Investing is an important part of building a successful financial future. Like many endeavours, there are various paths you can walk to get to the destination. If investing in individual companies is an avenue you’d like to tread, i.e. buying shares in a business as opposed to ETF or LIC investing as I’ve previously written about, learning a research process is crucial.
There isn’t just one way to assess a potential investment, however the great news is that learning and improving how to research stocks is completely possible for anyone.
A word of warning: it takes time and effort. As a mentor of mine has told me before, learning to invest is like a practice where mastery has no clear end point. Continuous improvement can be made across a lifetime! So starting to build this skill set early on in your investment journey can help you eventually construct a portfolio very specific to you and your goals.
If you’re new to the research process, or you need a refresher, here are five practical ways you can get started.
Determine what kind of investor you are
Before you dive into the nitty-gritty details of stock research, take some time to understand what type of investor you are. What is your risk tolerance? What is your main goal? What type of investments work well for these goals?
Without knowing what you’re looking for, it’s going to be difficult to find stocks that align with your portfolio.
Get familiar with investment terms
The next step is to get comfortable with common investment terms. I know that for me, these terms felt completely foreign and overwhelming in the beginning of my investment journey.
This is basically how much money the company is bringing in. This is typically measured on an annual basis.
The sum of revenue minus all expenses, taxes, and depreciation will show whether or not the company is making a profit. This is defined as net income.
Earnings per share (EPS)
Earnings per share can be determined by dividing the earnings by the number of shares available for trading. This number will shed light on the profitability of a company on a per-share basis.
Price to earnings ratio (P/E)
The price to earnings ratio considers the current stock price based on its recent earnings.
Return on equity (ROE)
Return on equity measures how well a company is generating profit using the money shareholders have invested.
Look at the numbers
Now that you have some understanding of investment jargon, you can start to take a closer look at the company’s annual reports and financials.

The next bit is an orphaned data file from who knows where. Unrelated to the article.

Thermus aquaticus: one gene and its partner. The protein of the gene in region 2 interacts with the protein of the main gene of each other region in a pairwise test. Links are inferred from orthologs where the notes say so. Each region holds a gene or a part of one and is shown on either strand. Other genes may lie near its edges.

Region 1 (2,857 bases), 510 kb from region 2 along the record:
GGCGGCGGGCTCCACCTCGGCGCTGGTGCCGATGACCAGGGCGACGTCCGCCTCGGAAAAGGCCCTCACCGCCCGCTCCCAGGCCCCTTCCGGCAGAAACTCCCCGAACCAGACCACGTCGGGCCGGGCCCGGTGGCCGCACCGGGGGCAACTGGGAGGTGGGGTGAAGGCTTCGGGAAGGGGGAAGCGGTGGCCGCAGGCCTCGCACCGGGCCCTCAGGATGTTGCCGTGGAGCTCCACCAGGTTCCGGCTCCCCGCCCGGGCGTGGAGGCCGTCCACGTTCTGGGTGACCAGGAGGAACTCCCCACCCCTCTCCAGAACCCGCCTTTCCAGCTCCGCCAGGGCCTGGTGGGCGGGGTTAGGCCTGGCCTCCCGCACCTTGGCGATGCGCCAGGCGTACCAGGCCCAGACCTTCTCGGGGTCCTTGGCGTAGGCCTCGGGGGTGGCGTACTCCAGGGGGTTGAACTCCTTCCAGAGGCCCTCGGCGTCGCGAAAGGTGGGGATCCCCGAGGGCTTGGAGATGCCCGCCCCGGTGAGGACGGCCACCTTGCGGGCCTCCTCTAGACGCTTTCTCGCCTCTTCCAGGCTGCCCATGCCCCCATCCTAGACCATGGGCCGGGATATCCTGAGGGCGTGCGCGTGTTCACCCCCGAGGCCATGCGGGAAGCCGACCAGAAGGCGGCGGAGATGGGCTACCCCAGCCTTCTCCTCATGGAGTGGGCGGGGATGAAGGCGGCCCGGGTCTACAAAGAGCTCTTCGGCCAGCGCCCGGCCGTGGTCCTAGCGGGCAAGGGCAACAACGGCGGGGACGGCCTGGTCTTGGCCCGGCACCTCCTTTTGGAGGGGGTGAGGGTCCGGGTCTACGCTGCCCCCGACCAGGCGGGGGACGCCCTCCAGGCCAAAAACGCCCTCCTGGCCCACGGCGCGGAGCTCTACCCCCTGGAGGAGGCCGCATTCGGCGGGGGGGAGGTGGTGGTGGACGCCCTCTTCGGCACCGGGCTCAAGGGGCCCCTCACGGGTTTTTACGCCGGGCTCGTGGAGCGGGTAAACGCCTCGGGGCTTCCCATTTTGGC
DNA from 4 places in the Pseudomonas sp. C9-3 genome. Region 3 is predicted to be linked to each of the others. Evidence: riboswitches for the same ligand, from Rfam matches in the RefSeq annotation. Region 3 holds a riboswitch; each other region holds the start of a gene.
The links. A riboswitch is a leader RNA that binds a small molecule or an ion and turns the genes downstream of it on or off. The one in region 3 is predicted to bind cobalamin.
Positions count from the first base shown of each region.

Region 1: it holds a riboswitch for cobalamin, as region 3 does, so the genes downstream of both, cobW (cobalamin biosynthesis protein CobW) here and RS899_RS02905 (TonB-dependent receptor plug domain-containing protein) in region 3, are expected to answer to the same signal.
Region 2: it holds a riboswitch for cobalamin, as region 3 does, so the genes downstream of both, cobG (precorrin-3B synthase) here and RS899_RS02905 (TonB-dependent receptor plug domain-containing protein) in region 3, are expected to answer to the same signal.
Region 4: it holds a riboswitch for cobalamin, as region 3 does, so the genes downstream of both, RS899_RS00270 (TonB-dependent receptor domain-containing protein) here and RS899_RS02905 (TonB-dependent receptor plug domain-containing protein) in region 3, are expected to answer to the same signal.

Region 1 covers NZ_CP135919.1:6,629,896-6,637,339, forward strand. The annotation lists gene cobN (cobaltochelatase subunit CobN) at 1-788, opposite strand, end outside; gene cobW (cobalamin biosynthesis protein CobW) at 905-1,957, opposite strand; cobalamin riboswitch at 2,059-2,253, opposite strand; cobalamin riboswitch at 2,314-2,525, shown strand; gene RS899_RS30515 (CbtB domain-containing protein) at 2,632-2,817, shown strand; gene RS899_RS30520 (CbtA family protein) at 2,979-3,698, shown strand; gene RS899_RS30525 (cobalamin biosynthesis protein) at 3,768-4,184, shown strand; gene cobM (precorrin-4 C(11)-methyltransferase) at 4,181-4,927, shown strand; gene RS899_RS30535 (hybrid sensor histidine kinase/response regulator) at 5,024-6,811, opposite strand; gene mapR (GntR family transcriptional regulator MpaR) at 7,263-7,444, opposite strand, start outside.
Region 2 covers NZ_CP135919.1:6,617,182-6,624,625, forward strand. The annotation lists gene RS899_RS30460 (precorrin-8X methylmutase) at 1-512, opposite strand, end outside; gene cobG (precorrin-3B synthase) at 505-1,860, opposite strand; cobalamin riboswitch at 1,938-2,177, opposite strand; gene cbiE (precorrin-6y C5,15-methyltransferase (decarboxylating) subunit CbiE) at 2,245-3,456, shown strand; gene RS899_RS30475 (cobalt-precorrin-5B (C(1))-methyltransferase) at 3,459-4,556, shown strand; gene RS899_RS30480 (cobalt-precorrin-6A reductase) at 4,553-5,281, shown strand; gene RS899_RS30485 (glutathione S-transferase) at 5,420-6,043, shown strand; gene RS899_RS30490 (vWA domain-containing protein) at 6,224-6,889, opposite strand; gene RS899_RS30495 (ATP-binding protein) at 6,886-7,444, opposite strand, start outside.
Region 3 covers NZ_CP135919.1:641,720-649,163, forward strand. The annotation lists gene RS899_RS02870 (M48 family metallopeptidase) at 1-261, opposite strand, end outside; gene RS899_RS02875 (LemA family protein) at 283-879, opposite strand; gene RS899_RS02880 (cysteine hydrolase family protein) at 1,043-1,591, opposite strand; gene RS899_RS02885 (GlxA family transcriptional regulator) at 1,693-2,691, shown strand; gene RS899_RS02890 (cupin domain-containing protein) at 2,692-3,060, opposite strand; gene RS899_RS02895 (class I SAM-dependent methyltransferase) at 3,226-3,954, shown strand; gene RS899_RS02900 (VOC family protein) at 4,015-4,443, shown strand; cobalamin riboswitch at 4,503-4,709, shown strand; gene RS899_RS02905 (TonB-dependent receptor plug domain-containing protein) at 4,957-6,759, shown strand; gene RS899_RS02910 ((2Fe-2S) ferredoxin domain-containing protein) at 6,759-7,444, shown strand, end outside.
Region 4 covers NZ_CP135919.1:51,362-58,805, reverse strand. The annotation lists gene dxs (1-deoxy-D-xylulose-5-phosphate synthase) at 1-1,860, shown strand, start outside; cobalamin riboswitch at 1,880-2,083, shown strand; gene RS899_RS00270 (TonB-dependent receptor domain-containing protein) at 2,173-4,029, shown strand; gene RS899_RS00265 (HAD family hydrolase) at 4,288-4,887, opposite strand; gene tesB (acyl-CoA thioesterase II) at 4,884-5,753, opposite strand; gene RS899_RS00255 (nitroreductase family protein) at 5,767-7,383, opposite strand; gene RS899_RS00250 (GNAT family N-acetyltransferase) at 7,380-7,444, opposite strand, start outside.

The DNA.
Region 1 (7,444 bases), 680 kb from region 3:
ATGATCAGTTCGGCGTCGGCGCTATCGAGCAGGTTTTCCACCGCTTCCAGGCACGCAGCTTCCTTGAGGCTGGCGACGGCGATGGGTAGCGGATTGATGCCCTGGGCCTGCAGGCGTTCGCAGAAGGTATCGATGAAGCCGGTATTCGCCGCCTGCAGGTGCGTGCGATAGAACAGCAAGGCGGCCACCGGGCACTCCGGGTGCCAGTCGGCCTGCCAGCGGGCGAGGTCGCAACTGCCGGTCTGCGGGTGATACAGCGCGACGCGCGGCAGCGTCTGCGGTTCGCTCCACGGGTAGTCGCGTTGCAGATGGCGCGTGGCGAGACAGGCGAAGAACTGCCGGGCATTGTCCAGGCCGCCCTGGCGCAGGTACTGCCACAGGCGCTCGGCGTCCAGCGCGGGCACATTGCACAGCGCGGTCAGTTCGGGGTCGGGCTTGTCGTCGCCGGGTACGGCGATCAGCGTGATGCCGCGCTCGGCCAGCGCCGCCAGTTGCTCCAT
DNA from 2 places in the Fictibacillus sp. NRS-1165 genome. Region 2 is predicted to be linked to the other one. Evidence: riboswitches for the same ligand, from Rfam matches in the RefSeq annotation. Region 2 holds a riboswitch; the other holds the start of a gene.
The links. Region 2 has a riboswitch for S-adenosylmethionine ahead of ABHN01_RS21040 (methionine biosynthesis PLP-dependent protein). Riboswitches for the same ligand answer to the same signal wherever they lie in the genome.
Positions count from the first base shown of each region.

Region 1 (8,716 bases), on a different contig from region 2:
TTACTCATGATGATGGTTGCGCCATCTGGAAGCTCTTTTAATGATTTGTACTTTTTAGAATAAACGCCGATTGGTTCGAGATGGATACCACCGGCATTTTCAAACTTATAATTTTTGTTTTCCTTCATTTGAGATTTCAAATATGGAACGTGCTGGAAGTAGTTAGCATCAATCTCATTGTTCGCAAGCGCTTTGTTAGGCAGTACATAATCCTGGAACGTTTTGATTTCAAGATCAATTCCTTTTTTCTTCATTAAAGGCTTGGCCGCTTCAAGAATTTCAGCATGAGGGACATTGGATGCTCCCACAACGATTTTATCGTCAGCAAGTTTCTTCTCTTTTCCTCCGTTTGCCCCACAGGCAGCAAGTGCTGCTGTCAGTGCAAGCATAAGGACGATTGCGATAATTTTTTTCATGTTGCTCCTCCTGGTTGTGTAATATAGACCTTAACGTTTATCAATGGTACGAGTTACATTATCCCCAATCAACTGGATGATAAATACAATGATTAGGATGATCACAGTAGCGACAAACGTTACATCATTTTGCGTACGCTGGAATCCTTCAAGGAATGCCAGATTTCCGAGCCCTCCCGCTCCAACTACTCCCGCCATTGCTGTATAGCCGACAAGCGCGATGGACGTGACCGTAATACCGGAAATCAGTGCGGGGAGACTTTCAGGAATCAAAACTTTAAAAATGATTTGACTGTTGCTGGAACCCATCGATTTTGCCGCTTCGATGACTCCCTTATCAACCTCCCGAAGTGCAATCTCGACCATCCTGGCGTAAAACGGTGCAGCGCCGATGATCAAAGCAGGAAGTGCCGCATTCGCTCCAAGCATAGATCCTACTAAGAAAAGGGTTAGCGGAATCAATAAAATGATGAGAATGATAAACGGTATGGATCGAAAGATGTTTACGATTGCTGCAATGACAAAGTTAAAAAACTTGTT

Look at the company’s price chart and try to marry what is happening to the share price in relation to your research. Rather than trying to assess “should I buy this now?”, test your understanding of the company by assessing your research process. I know I wouldn’t buy a pair of jeans just because the price was going up, particularly if I didn’t understand why the price was increasing!An added hurdle - there are many charts and “technicals” that can bring unnecessary complexity to basic research. Stick to looking at the share price over time and comparing the movements to the very basics of the business. Essentially, as a beginner, it is easier to learn to crawl before trying to run.
Use any extra tools available to research stocks
When you sign up for a brokerage account, it’s likely that the platform will offer tools to help you conduct your stock research. These tools can really help streamline the process for you by comparing important financial details of a company, all in one place. Creating a stock watchlist can be another way for investors to visualise the performance of any given company.
Look beyond the numbers
While the numbers of any investment are a critical piece of the puzzle, it’s important to look beyond the financial details of a company before making an investment. Some factors you may wish to consider:
Who is in charge of running the company? Do you trust what you know about the management team? Without trust in the company, an investment could be a stressful experience.
Do you agree with the company values? These are the beliefs and principles from which the company operates. If you don't agree with them, then you should question whether or not you want to move forward with an investment.
The bottom line
An investment portfolio is an important part of your financial future. With that, taking the time to build a portfolio that aligns with your investment goals and values is a major piece of the puzzle.
Take the time to learn the basics of research and don’t rush into anything. Trust your instincts, question research that doesn’t make sense and continue to practise the skill over time.
And remember - the more research you do, the more empowered you’ll be to make informed investment decisions